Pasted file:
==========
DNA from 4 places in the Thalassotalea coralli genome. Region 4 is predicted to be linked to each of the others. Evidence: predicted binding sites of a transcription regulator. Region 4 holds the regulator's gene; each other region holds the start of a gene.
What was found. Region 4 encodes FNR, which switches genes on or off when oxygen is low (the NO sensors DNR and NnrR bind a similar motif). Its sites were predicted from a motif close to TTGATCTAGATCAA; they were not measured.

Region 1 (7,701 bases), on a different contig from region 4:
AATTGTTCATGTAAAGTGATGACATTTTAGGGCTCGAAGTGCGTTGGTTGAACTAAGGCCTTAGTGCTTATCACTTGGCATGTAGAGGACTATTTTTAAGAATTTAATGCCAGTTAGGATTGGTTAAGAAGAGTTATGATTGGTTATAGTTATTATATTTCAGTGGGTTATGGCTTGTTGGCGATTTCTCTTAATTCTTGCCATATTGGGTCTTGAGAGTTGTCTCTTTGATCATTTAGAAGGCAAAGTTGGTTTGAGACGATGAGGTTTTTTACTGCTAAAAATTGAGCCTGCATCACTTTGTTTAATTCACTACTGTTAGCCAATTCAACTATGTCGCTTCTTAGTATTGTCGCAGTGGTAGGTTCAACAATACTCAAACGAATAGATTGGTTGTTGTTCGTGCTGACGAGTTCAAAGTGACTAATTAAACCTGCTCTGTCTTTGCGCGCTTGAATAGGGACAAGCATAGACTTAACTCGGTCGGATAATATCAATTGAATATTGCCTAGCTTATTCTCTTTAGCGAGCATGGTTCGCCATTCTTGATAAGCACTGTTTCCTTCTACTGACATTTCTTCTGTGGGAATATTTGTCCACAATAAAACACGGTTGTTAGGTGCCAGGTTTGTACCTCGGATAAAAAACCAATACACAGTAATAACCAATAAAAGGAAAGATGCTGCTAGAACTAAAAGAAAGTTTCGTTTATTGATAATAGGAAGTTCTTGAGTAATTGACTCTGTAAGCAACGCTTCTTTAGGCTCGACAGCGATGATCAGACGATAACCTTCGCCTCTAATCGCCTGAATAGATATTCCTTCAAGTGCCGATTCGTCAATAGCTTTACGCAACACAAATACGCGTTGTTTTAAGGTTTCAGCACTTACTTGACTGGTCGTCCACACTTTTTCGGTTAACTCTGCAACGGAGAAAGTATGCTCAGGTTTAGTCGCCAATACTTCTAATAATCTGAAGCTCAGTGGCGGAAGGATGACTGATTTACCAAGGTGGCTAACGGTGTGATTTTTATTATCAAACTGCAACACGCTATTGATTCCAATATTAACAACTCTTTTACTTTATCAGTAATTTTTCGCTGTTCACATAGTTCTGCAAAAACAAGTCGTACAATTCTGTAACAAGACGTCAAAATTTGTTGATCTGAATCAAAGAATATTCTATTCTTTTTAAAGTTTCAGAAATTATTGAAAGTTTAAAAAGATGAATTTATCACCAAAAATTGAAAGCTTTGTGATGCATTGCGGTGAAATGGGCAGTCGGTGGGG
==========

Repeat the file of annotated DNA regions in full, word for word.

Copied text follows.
DNA from 4 places in the Thalassotalea coralli genome. Region 4 is predicted to be linked to each of the others. Evidence: predicted binding sites of a transcription regulator. Region 4 holds the regulator's gene; each other region holds the start of a gene.
What was found. Region 4 encodes FNR, which switches genes on or off when oxygen is low (the NO sensors DNR and NnrR bind a similar motif). Its sites were predicted from a motif close to TTGATCTAGATCAA; they were not measured.

Region 1 (7,701 bases), on a different contig from region 4:
AATTGTTCATGTAAAGTGATGACATTTTAGGGCTCGAAGTGCGTTGGTTGAACTAAGGCCTTAGTGCTTATCACTTGGCATGTAGAGGACTATTTTTAAGAATTTAATGCCAGTTAGGATTGGTTAAGAAGAGTTATGATTGGTTATAGTTATTATATTTCAGTGGGTTATGGCTTGTTGGCGATTTCTCTTAATTCTTGCCATATTGGGTCTTGAGAGTTGTCTCTTTGATCATTTAGAAGGCAAAGTTGGTTTGAGACGATGAGGTTTTTTACTGCTAAAAATTGAGCCTGCATCACTTTGTTTAATTCACTACTGTTAGCCAATTCAACTATGTCGCTTCTTAGTATTGTCGCAGTGGTAGGTTCAACAATACTCAAACGAATAGATTGGTTGTTGTTCGTGCTGACGAGTTCAAAGTGACTAATTAAACCTGCTCTGTCTTTGCGCGCTTGAATAGGGACAAGCATAGACTTAACTCGGTCGGATAATATCAATTGAATATTGCCTAGCTTATTCTCTTTAGCGAGCATGGTTCGCCATTCTTGATAAGCACTGTTTCCTTCTACTGACATTTCTTCTGTGGGAATATTTGTCCACAATAAAACACGGTTGTTAGGTGCCAGGTTTGTACCTCGGATAAAAAACCAATACACAGTAATAACCAATAAAAGGAAAGATGCTGCTAGAACTAAAAGAAAGTTTCGTTTATTGATAATAGGAAGTTCTTGAGTAATTGACTCTGTAAGCAACGCTTCTTTAGGCTCGACAGCGATGATCAGACGATAACCTTCGCCTCTAATCGCCTGAATAGATATTCCTTCAAGTGCCGATTCGTCAATAGCTTTACGCAACACAAATACGCGTTGTTTTAAGGTTTCAGCACTTACTTGACTGGTCGTCCACACTTTTTCGGTTAACTCTGCAACGGAGAAAGTATGCTCAGGTTTAGTCGCCAATACTTCTAATAATCTGAAGCTCAGTGGCGGAAGGATGACTGATTTACCAAGGTGGCTAACGGTGTGATTTTTATTATCAAACTGCAACACGCTATTGATTCCAATATTAACAACTCTTTTACTTTATCAGTAATTTTTCGCTGTTCACATAGTTCTGCAAAAACAAGTCGTACAATTCTGTAACAAGACGTCAAAATTTGTTGATCTGAATCAAAGAATATTCTATTCTTTTTAAAGTTTCAGAAATTATTGAAAGTTTAAAAAGATGAATTTATCACCAAAAATTGAAAGCTTTGTGATGCATTGCGGTGAAATGGGCAGTCGGTGGGG